Russian IT-firm says expansion into Estonia not worth wasting the effort, money, time

PHOTO: acronis.com

Promises by state not kept. Unexpected difficulties in finding competent staff locally. Unwillingness of foreigners to come work in Estonia. For these reasons, says a major Russian IT group with international reach, have they backed out of vast investments into Estonia.

The beginning in 2014 looked promising. The international enterprise owned by Russians and specialising in data protection said it would establish in Estonia its second development centre to employ 100–150 engineers. Founders of Acronis Sergei Beloussov and Stanislav visited Estonia and gave optimistic interviews.

For several years, Estonia has lobbied hard to bring in international IT companies. The foundation Enterprise Estonia (EAS) has been hyperactive seeking such from the very Russia. «We have about six-seven suck enterprises on the so-called waiting list right now. Of these, Acronis is perhaps the first of whom we expect definite steps establishing development centres in Estonia,» EAS foreign representative in Russia Jaan Heinsoo said a year ago.

Even so, at the end of last year it surfaced that the plans of Acronis, one with five million clients on 90 nations, were coming apart in Estonia though the company would initially not comment.

Now, an official representative of Acronis agreed to confirm that the Estonian plans are deleted, and to tell us why.

«By today, all the staff of Acronis who earlier moved to Estonia have returned to Russia,» the company’s communication director Katja Turtseva told Postimees a week ago.

The troublesome border check

Ms Turtseva pointed out four reasons why Acronis gave up expansion into Estonia.

«Regrettably, some key workers of ours began to be checked for a very long tome at every entry into Estonia. The financial help promised us for the opening of the development centre never came. We failed to find sufficient amounts of potential staff for our R&D among local specialists, but the Europeans were not optimistic enough to move to Estonia,» listed Ms Turtseva.

Acronis says they had an agreement with EAS that as they open the development centre, Estonian state would support them with half a million euros. A year ago, Acronis Estonia OÜ did file EAS an official application towards that. «EAS also sent us an official confirmation that the application had been processed and that the committee was positive towards it meaning the financial support would be sent in near future,» said Ms Turtseva. «Regrettably, that was all we heard of it and the support never came.»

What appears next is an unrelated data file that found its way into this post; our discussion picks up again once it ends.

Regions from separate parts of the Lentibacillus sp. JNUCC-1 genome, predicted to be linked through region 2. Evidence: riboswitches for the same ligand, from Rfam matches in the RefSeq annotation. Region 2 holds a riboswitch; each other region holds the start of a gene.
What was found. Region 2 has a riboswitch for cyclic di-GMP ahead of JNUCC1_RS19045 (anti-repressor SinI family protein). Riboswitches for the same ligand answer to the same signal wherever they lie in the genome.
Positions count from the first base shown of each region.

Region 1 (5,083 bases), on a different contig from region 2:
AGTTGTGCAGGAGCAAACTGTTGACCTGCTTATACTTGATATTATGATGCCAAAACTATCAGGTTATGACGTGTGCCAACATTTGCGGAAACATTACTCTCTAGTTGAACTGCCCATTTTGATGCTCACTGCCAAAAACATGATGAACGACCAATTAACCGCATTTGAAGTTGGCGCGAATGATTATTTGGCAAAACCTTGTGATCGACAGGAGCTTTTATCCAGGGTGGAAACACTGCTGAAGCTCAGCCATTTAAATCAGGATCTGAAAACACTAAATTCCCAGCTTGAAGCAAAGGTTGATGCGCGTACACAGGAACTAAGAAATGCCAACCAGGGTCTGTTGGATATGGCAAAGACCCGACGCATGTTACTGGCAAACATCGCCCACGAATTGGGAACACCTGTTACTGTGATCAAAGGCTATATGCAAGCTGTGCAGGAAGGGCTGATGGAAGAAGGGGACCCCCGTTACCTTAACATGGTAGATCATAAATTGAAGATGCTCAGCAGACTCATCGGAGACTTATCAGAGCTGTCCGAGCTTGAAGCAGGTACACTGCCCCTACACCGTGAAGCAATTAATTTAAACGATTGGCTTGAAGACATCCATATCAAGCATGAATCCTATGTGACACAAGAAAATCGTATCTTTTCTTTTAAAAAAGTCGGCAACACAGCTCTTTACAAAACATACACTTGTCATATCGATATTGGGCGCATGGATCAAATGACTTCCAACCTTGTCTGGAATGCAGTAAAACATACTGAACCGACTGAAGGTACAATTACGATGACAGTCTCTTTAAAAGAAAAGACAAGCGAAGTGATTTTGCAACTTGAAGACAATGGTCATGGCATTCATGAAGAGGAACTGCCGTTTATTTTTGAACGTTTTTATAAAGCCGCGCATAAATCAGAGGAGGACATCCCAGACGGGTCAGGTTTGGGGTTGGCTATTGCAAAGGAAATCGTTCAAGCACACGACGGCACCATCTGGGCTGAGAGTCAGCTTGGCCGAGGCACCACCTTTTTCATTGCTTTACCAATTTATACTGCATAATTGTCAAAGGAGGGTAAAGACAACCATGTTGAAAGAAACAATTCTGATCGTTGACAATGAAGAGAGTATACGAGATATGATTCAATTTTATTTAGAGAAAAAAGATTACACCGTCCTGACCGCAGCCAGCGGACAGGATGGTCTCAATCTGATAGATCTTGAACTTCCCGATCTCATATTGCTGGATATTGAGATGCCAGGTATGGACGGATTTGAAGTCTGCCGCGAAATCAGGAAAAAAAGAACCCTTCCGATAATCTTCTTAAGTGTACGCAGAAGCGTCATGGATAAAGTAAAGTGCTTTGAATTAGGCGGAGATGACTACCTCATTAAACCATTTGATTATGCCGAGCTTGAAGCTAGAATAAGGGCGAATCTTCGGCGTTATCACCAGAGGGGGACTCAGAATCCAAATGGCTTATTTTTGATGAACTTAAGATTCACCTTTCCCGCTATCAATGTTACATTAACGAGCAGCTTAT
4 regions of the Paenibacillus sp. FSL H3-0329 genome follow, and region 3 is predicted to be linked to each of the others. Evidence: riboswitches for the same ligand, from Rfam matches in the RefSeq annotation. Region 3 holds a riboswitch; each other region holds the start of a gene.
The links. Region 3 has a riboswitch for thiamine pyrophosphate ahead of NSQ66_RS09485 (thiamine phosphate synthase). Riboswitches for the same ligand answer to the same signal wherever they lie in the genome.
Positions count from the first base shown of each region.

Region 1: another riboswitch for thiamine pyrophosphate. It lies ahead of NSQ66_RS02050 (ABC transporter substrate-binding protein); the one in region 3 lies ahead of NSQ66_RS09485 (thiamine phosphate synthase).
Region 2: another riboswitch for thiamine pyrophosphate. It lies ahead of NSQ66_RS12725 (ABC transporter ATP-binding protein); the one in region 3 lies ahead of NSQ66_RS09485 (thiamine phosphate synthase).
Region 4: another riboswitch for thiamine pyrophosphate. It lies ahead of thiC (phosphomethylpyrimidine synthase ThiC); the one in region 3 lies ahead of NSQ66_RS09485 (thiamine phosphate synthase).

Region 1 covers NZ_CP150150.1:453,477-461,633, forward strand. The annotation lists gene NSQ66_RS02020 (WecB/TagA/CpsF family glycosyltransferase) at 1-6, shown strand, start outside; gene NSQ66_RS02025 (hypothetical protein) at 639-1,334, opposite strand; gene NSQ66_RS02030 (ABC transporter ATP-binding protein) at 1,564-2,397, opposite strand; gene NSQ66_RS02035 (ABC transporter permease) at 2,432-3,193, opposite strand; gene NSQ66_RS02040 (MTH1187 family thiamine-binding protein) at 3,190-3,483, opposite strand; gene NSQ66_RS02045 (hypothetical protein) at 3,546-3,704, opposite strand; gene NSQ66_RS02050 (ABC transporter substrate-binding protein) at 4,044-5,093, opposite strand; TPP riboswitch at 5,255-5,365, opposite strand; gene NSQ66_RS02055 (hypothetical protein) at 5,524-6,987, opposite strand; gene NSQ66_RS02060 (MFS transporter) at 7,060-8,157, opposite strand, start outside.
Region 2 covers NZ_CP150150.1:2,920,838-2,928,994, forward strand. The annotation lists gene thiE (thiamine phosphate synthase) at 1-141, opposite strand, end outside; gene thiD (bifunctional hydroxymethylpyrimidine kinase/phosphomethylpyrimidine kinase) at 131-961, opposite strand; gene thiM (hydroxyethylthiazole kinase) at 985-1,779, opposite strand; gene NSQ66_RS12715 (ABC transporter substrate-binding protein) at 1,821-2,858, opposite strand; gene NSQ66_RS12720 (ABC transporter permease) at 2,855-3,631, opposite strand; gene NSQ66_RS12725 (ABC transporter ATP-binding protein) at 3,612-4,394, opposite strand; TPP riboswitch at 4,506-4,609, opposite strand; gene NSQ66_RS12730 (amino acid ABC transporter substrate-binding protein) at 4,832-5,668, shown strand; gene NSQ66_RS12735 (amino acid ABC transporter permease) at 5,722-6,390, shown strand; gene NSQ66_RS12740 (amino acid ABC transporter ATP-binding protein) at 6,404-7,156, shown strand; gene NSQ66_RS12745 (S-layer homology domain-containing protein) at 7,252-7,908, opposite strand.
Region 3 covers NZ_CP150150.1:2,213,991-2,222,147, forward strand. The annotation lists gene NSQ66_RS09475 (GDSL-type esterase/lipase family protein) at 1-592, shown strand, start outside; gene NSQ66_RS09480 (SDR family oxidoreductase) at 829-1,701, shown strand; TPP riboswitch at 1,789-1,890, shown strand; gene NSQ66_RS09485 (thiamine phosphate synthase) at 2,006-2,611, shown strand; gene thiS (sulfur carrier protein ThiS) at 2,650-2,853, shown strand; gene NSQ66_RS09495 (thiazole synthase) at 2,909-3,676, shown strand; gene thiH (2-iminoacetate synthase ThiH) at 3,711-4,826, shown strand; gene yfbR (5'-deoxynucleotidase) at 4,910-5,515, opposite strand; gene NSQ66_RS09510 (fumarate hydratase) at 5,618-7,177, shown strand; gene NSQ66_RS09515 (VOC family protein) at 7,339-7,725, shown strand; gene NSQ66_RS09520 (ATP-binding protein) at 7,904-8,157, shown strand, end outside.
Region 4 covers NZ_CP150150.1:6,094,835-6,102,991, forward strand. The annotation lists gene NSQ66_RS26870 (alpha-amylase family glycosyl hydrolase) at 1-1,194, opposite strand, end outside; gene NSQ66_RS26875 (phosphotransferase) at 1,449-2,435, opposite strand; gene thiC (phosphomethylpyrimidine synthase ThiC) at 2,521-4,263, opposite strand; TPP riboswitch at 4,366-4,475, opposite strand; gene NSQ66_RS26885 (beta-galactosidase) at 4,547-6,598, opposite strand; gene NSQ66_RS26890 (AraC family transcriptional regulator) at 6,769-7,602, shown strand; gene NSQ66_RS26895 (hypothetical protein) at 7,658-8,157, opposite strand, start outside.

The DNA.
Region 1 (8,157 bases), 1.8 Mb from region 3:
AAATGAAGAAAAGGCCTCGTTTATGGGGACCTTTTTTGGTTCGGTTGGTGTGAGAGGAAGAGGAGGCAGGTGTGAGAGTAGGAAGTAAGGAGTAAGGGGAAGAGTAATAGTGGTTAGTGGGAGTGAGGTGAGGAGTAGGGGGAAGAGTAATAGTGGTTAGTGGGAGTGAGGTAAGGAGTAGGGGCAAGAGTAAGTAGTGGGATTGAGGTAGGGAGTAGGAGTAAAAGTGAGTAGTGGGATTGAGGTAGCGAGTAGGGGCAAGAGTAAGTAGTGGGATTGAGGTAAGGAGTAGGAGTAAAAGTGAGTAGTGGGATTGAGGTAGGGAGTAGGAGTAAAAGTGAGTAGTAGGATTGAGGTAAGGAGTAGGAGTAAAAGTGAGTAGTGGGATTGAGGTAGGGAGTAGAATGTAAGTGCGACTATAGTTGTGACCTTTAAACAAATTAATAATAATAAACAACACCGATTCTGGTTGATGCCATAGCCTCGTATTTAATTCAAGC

EAS chief Hanno Tomberg denied they had promised definite support to Acronis. «With Acronis, the processing of the support was rather long and as we did not see the enterprise could achieve its aims in such a short time, we did not send the support,» explained Mr Tomberg.

Regarding the staff problems, of the 100 initially planned as sufficient to open the centre, only 20 were supposed to come from Russia. Acronis planned to hire 40 in Estonia, and as many from other places in the world.

By several Russian businessmen, Postimees has been told about the highly detailed and time-consuming approach to Russian business travellers by Estonia border guard. Even relatively large investments into Estonia fail to spare them the thorough check every time they enter the country. At least in words, many say they have thus come to regret they invested into Estonia.  

Hanno Tomberg said EAS was aware of the incidents on the border related to employees of Acronis, but was unable to comment. «For the answer, you must ask the agencies involved,» he said.

The Acronis communication director said it was only in words that their investments into Estonia were heartily supported, while in practice they never found much support or understanding in Estonia.

«For Acronis, the experience was not especially terrible perhaps, but neither was it pleasing enough to continue wasting the effort, time and money (in Estonia),» said Ms Turtseva.

Mr Tomberg assured us the EAS did all in its power for Acronis to bring its software development centre into Estonia. «We saw in Acronis a vital investment for Estonia. We were helping towards the employees of Acronis moving here would get the needed residence permits. On top of that, the Estonian IT-community helped along to bring Acronis into Estonia,» said Mr Tomberg.

Singapore chosen instead

Still, all told, the development centre envisioned for Estonia will be established by Acronis in Singapore where it also has its headquarters. According to Ms Turtseva, they were drawn there by tangible support by authorities, a friendly attitude, the good educational system and the presence of world-leading universities.

Ms Turtseva said Acronis had intended to invest €10m to €20m a year into Estonia, during three years. In the Estonian context, this is a large investment that has now left for Singapore for good.

To the backdrop of Acronis backing out of Estonia, EAS hastened to underline that the other IT company of Sergei Beloussov named Parallels, one which invested into Estonia during the same period of time as Acronis, is successfully operating a software development centre in Ülemiste City, Tallinn. Parallels is a leading IT firm in the world when it comes to cloud technology.

Recently in the magazine Kommersant-Dengi, Parallels vice president Nikolai Dobrovolski praised the conditions in Tallinn. «For us, Tallinn is first and foremost an access to specialists rare for Russia with years of experience in creating global products. The best specialists are willing to move into Tallinn, but not into Moscow,» said Mr Dobrovolski, in contrast to the Acronis representative.

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